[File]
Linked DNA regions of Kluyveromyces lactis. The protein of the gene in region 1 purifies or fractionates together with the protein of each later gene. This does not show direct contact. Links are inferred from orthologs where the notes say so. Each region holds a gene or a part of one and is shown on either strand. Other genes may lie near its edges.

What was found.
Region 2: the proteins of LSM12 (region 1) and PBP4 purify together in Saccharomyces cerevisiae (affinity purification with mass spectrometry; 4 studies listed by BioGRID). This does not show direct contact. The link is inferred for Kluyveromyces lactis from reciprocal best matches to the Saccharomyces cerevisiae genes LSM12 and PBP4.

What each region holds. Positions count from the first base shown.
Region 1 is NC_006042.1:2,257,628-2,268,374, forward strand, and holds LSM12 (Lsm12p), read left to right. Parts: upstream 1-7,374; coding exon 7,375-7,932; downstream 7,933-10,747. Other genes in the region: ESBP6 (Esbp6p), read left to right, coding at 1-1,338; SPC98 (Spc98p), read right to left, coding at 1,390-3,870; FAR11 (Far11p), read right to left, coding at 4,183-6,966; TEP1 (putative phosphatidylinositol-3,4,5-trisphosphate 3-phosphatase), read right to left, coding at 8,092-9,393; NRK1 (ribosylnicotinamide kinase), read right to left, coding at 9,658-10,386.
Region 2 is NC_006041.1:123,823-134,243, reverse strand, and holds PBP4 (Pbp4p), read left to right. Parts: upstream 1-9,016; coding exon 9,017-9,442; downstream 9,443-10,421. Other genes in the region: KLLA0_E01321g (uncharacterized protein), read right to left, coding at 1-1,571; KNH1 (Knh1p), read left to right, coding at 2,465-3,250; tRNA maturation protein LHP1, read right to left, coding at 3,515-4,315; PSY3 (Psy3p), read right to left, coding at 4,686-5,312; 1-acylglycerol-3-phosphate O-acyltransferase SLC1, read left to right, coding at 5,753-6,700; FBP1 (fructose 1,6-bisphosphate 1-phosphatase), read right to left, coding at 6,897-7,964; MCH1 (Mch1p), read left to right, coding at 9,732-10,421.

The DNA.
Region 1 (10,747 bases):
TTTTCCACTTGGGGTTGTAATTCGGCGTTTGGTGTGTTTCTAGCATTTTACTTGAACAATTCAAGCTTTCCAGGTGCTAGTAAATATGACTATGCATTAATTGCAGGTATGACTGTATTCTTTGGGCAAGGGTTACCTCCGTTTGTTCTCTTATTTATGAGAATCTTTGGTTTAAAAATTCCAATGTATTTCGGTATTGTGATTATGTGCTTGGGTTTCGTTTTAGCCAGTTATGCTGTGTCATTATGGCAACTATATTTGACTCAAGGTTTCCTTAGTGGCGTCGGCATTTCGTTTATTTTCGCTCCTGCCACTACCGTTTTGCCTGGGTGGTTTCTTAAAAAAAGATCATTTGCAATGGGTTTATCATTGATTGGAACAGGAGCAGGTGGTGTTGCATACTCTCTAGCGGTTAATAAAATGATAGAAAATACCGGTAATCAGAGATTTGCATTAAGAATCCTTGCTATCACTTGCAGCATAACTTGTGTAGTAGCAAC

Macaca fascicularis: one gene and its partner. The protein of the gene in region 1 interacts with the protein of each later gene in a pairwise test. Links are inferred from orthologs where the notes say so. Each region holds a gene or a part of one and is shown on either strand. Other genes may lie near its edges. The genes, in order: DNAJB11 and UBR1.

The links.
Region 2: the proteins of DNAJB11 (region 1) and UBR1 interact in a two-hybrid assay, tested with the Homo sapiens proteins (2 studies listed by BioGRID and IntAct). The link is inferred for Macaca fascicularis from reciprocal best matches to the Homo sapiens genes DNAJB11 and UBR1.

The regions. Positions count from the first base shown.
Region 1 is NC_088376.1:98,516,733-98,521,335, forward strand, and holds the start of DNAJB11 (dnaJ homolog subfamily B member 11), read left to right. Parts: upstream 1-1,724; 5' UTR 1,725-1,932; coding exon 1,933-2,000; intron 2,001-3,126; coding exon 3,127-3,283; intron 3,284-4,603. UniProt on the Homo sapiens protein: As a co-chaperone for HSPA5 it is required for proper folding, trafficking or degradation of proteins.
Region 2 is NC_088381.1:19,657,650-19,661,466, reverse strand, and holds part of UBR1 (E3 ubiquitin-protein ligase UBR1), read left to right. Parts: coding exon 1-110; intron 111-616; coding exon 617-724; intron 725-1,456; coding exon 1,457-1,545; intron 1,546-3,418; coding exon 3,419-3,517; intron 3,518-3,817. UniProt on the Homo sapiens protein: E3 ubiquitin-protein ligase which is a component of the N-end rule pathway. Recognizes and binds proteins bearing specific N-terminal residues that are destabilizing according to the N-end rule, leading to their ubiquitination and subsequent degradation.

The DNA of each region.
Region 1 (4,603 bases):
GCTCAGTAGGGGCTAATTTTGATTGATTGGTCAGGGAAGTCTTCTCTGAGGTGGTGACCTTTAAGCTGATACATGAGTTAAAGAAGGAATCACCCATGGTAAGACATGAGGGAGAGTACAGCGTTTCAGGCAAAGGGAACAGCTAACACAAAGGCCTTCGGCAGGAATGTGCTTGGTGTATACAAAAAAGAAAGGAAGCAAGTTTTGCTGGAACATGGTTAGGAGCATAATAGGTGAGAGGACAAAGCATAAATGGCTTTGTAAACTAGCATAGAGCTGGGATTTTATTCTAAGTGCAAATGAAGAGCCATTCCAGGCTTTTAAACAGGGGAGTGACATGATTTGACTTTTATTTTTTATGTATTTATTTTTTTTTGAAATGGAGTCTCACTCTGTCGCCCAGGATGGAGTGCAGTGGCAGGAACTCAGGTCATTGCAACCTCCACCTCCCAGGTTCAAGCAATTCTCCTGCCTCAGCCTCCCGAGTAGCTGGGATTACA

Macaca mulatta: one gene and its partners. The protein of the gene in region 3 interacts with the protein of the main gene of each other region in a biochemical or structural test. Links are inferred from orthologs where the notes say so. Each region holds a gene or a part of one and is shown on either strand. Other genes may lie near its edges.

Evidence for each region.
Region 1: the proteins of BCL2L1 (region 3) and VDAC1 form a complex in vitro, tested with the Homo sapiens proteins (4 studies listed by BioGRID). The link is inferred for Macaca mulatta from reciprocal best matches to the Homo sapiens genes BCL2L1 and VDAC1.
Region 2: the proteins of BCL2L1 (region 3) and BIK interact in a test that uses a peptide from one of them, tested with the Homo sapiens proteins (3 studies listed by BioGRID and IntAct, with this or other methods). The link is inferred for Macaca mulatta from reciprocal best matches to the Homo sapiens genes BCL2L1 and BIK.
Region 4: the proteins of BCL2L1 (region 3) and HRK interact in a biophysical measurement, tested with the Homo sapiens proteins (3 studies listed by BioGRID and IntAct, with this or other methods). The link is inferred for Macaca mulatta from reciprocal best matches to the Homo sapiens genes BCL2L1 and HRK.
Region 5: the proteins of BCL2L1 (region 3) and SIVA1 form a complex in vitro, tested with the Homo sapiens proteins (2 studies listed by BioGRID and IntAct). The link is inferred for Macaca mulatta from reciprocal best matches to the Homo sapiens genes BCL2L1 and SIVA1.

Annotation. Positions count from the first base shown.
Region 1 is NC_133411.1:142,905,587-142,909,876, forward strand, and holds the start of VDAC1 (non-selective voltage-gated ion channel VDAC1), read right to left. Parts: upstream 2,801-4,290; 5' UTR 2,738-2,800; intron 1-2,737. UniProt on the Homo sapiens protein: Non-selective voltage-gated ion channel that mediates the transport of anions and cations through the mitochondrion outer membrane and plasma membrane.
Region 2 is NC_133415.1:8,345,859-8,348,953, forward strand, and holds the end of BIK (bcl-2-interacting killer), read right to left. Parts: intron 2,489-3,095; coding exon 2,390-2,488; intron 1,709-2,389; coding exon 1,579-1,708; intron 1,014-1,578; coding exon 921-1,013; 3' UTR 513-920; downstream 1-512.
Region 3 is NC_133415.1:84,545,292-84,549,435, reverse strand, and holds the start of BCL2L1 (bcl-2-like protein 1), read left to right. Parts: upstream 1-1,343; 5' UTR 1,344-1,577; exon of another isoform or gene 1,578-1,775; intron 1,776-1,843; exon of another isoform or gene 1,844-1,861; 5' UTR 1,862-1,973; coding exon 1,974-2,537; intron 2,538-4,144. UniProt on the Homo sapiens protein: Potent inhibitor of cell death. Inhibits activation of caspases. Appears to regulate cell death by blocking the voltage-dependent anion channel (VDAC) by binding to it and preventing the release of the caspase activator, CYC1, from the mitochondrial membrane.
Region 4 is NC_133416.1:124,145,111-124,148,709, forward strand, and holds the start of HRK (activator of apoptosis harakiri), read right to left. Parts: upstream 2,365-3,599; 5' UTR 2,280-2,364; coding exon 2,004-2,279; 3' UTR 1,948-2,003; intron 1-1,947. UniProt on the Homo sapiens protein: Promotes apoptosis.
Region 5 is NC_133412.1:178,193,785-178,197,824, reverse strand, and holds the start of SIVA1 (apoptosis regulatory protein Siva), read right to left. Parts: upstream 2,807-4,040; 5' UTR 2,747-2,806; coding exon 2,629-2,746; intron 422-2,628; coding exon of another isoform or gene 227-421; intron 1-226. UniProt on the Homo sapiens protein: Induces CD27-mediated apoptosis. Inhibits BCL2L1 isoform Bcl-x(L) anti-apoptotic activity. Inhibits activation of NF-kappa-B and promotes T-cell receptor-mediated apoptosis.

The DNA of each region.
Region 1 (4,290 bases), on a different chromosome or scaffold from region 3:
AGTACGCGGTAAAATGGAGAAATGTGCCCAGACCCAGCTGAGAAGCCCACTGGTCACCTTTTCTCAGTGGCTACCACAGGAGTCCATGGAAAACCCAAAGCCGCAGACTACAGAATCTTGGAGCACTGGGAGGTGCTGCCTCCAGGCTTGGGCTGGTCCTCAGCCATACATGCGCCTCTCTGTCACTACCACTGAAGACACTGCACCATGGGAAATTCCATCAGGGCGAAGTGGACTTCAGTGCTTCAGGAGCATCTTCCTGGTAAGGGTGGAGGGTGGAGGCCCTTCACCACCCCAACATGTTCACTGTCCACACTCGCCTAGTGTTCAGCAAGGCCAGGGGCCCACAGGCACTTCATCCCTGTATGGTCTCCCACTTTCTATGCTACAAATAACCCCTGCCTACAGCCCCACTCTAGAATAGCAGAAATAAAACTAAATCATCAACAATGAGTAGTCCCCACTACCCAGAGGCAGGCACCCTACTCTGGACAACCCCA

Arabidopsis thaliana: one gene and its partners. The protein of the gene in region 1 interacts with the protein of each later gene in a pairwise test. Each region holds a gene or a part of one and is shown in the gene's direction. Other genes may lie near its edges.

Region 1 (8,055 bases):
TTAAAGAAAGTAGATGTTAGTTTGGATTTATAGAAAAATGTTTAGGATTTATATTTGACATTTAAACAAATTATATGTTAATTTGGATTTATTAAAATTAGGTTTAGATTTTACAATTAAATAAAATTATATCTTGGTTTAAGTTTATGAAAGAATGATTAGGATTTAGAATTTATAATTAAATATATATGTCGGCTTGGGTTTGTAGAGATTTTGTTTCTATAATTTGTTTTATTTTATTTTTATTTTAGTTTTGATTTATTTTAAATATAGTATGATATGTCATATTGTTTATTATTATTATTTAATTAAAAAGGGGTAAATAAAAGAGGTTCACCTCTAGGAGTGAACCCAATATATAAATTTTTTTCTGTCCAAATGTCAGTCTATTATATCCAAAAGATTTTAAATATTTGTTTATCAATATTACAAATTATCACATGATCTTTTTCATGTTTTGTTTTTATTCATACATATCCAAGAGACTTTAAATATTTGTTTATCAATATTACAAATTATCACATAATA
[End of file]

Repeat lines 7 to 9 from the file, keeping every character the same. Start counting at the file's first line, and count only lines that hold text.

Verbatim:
The DNA.
Region 1 (10,747 bases):
TTTTCCACTTGGGGTTGTAATTCGGCGTTTGGTGTGTTTCTAGCATTTTACTTGAACAATTCAAGCTTTCCAGGTGCTAGTAAATATGACTATGCATTAATTGCAGGTATGACTGTATTCTTTGGGCAAGGGTTACCTCCGTTTGTTCTCTTATTTATGAGAATCTTTGGTTTAAAAATTCCAATGTATTTCGGTATTGTGATTATGTGCTTGGGTTTCGTTTTAGCCAGTTATGCTGTGTCATTATGGCAACTATATTTGACTCAAGGTTTCCTTAGTGGCGTCGGCATTTCGTTTATTTTCGCTCCTGCCACTACCGTTTTGCCTGGGTGGTTTCTTAAAAAAAGATCATTTGCAATGGGTTTATCATTGATTGGAACAGGAGCAGGTGGTGTTGCATACTCTCTAGCGGTTAATAAAATGATAGAAAATACCGGTAATCAGAGATTTGCATTAAGAATCCTTGCTATCACTTGCAGCATAACTTGTGTAGTAGCAAC